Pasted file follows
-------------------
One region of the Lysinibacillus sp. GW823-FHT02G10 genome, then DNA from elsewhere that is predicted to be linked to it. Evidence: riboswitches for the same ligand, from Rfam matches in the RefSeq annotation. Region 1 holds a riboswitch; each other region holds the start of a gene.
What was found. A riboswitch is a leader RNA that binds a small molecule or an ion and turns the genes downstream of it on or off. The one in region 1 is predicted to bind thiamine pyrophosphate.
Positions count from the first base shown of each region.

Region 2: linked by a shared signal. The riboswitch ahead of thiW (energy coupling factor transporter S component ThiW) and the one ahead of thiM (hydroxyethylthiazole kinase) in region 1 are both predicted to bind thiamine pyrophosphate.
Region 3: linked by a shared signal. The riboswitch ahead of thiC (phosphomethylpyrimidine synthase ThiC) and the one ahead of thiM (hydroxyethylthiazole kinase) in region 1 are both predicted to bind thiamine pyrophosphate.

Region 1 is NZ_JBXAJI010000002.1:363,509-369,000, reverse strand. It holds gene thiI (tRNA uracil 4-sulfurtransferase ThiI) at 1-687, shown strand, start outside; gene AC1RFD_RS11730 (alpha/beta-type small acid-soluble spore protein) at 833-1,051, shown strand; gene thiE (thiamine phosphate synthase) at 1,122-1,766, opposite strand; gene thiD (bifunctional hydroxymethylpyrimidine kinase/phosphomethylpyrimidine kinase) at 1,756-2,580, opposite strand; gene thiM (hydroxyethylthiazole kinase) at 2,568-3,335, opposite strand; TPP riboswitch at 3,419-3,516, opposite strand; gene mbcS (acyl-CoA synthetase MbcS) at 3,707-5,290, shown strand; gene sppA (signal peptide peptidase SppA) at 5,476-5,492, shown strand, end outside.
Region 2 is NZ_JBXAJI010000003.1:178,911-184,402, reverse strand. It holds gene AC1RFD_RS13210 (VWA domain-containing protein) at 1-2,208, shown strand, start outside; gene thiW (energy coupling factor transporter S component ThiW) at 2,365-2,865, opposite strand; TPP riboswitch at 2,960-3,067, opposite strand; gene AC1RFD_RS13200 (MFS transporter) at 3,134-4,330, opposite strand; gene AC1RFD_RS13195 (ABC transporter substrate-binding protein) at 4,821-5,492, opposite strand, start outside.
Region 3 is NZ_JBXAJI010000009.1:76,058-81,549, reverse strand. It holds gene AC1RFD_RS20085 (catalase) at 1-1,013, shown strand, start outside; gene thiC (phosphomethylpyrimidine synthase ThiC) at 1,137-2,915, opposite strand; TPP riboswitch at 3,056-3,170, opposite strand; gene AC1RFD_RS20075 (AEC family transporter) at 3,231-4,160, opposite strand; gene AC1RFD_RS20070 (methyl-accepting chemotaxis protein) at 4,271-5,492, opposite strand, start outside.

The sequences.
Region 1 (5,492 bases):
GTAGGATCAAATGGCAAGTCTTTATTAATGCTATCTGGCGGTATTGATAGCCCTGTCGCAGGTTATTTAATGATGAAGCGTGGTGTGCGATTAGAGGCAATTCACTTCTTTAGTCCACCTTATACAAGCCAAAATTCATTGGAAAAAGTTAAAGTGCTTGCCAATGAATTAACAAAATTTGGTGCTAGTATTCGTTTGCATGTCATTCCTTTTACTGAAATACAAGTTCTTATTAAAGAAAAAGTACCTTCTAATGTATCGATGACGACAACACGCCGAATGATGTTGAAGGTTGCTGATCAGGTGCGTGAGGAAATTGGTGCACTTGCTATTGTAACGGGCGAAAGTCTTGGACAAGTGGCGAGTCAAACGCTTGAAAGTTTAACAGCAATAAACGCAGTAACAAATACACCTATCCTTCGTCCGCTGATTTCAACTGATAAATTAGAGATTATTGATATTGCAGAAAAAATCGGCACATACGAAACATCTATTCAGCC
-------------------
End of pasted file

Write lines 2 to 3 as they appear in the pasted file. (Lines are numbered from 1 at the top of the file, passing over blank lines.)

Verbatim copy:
What was found. A riboswitch is a leader RNA that binds a small molecule or an ion and turns the genes downstream of it on or off. The one in region 1 is predicted to bind thiamine pyrophosphate.
Positions count from the first base shown of each region.